Road Salt and Urban Streams

National Science Foundation:

Paul Mayer, US EPA

Paul Mayer, US EPA

Urban landscapes are more complex than they seem, but from coast to coast may work in surprisingly similar ways, says Kaushal.

”Urban ecosystems can change relatively quickly in response to human activities,” he says. “These changes can result in rapid losses of ecosystem functions, like flood protection and pollution filtration—or can result in progress toward ecological health and productivity. The difference depends on how they are managed.”

In an overview article, Kaushal, McDowell and Wollheim point out the factors that affect the evolution of urban ecosystems. For example, the streams, lakes and land surfaces that make up cities’ watersheds show consistent patterns of change over time.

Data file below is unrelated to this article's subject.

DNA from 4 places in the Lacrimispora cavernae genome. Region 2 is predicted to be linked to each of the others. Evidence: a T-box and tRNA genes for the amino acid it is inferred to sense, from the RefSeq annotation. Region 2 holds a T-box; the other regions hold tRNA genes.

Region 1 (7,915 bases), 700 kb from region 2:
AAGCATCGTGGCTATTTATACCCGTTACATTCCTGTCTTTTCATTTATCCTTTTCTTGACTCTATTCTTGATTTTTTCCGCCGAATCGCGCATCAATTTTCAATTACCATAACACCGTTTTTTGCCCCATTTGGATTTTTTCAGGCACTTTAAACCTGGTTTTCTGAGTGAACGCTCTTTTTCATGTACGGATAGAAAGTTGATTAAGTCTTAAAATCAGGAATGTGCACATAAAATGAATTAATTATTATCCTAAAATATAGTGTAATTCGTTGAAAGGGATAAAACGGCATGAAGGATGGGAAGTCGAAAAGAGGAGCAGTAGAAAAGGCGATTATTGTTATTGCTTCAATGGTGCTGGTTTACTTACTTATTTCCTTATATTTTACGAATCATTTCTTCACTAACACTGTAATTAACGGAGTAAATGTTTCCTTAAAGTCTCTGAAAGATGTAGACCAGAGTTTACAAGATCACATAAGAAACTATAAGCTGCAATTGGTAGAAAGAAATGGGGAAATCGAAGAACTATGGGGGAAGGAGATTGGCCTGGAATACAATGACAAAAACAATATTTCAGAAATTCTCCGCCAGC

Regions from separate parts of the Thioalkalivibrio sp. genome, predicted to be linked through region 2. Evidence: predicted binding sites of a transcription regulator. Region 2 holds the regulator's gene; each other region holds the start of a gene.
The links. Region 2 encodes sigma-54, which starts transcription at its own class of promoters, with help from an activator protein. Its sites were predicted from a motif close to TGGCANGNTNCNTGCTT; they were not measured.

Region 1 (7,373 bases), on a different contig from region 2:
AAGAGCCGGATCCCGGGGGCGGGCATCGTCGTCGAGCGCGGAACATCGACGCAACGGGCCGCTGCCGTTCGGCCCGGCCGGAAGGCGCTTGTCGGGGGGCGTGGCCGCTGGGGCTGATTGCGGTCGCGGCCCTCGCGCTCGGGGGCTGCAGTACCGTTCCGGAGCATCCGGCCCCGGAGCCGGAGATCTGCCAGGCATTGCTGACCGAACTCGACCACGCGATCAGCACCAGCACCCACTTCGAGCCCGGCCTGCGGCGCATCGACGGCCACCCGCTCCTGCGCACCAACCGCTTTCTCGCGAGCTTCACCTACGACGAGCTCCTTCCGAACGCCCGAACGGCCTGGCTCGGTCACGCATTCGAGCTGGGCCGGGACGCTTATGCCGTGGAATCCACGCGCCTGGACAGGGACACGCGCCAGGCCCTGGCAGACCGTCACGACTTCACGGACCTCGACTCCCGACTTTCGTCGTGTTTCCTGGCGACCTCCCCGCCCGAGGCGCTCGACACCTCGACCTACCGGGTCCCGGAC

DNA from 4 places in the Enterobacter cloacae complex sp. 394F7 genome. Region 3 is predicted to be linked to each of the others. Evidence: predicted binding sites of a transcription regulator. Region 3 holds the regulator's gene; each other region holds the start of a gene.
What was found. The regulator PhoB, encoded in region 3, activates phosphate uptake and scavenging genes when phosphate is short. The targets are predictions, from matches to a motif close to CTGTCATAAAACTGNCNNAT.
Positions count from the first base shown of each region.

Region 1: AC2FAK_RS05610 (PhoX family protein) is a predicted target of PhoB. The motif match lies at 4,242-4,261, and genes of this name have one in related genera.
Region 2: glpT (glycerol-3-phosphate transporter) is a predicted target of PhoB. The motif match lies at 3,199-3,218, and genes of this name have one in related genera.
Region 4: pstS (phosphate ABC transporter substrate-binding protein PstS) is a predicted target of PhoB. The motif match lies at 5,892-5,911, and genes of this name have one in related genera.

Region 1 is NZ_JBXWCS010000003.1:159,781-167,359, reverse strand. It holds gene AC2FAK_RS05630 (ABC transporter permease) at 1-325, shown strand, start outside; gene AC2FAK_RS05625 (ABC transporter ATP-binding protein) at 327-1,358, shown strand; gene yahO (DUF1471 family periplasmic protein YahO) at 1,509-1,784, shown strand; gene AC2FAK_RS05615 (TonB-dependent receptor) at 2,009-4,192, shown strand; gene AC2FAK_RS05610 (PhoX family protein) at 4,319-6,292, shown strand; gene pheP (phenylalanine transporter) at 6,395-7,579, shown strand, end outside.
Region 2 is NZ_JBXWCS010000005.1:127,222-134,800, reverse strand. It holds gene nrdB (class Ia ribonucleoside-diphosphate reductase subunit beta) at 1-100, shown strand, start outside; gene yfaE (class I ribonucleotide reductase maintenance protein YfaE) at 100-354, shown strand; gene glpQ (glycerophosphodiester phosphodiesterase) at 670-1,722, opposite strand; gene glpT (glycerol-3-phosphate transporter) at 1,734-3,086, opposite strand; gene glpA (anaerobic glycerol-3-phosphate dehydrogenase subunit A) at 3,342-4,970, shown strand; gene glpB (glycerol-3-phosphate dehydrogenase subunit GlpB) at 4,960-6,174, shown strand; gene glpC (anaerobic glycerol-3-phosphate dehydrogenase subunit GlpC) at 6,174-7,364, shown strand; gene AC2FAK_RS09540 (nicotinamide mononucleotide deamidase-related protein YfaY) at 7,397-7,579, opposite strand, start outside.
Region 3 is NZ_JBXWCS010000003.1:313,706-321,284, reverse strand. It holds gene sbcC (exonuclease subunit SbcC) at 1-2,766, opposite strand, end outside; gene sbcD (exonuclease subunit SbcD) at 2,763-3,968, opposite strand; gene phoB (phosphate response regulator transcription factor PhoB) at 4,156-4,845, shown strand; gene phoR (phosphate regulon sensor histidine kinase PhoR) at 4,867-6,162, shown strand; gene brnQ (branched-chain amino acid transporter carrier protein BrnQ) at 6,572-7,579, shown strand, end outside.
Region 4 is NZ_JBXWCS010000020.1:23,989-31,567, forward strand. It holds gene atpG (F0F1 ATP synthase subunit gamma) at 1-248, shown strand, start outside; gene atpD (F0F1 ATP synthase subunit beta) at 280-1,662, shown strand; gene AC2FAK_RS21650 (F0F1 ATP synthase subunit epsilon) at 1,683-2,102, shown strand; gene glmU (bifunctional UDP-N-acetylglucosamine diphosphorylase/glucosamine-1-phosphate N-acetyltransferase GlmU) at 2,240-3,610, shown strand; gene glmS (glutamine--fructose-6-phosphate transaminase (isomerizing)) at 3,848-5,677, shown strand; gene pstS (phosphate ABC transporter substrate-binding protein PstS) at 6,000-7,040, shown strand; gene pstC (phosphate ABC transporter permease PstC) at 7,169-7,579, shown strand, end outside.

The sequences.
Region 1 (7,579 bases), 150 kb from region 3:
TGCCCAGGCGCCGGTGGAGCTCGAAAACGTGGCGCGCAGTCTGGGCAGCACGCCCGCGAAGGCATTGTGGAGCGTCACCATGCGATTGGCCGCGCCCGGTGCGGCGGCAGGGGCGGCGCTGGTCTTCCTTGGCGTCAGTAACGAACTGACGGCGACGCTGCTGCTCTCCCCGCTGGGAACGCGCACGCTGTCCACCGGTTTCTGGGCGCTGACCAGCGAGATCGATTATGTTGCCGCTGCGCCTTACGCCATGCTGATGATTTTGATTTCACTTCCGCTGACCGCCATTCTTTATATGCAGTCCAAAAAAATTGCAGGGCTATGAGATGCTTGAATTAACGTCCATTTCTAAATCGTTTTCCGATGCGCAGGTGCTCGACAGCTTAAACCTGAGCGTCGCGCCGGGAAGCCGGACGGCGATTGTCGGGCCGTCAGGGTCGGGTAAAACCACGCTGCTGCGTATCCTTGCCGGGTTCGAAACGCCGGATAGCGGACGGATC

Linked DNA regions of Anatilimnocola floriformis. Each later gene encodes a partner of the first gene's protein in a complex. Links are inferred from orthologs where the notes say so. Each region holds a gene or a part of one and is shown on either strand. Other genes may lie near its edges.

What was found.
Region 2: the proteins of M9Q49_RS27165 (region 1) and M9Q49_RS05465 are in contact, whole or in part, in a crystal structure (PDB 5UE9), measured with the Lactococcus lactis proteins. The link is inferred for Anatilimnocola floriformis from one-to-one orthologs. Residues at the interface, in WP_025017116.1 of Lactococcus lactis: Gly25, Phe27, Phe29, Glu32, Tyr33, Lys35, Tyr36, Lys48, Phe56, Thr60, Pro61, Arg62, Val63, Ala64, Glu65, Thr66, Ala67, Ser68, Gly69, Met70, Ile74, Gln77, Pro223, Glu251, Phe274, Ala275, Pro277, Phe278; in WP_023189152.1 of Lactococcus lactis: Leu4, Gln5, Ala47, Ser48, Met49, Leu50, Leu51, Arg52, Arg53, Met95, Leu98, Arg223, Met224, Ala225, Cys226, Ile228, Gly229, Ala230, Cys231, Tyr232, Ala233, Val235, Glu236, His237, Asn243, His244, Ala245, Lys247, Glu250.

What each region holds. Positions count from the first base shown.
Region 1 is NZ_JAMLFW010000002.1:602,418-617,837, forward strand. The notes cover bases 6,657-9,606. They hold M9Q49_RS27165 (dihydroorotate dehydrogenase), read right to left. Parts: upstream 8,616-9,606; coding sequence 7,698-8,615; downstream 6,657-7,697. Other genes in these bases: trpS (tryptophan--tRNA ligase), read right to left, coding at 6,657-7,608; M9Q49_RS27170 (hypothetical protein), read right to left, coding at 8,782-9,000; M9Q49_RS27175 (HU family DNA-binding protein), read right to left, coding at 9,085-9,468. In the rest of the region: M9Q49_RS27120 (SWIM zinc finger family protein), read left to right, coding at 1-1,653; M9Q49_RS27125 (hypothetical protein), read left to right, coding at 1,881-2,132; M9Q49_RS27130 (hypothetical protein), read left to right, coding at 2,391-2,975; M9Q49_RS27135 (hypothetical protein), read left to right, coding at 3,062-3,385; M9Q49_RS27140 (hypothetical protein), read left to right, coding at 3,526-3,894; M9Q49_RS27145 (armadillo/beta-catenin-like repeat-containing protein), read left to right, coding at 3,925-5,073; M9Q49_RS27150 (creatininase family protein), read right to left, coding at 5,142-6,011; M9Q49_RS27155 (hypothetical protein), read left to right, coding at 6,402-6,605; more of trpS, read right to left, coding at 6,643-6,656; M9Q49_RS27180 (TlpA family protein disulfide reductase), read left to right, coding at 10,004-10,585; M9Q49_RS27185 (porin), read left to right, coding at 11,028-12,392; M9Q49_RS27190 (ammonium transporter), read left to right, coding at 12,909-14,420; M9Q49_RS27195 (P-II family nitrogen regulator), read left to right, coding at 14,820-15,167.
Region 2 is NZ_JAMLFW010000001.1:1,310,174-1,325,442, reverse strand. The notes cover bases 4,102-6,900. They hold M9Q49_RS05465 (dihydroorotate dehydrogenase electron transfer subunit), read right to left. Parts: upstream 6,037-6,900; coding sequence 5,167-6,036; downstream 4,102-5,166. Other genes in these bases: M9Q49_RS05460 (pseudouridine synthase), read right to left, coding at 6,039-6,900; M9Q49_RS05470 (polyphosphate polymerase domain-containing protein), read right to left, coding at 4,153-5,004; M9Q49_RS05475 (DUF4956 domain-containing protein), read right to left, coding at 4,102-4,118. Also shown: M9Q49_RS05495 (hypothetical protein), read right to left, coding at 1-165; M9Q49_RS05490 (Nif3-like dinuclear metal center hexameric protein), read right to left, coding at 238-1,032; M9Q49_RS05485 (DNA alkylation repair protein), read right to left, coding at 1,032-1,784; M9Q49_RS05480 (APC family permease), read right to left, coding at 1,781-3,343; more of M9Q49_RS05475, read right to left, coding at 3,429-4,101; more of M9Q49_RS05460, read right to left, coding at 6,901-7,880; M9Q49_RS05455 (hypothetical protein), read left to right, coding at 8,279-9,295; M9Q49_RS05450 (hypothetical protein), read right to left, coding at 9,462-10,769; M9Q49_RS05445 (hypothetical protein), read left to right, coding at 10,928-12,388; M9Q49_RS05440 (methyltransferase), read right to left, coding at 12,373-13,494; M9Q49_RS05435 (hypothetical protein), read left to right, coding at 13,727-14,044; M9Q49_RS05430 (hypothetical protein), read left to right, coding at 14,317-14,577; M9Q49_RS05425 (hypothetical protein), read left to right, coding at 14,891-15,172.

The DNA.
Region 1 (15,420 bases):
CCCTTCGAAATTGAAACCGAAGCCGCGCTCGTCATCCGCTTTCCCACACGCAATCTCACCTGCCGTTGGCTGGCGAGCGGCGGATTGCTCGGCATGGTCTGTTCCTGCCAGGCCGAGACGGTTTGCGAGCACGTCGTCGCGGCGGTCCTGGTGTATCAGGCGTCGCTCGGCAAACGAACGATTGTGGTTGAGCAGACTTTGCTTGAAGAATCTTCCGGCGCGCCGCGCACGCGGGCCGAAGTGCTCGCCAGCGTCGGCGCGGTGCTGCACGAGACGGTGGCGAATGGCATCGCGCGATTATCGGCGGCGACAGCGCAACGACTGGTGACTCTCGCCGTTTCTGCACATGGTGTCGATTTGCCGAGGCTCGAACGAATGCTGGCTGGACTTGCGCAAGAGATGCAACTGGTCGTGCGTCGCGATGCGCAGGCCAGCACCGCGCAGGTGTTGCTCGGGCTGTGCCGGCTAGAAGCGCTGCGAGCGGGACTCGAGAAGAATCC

Urban waters are becoming saltier, partly due to road salt used for de-icing, and partly because the salt people eat ends up in urban streams.

You will find what you spread on the road and lawn. A cause and effect.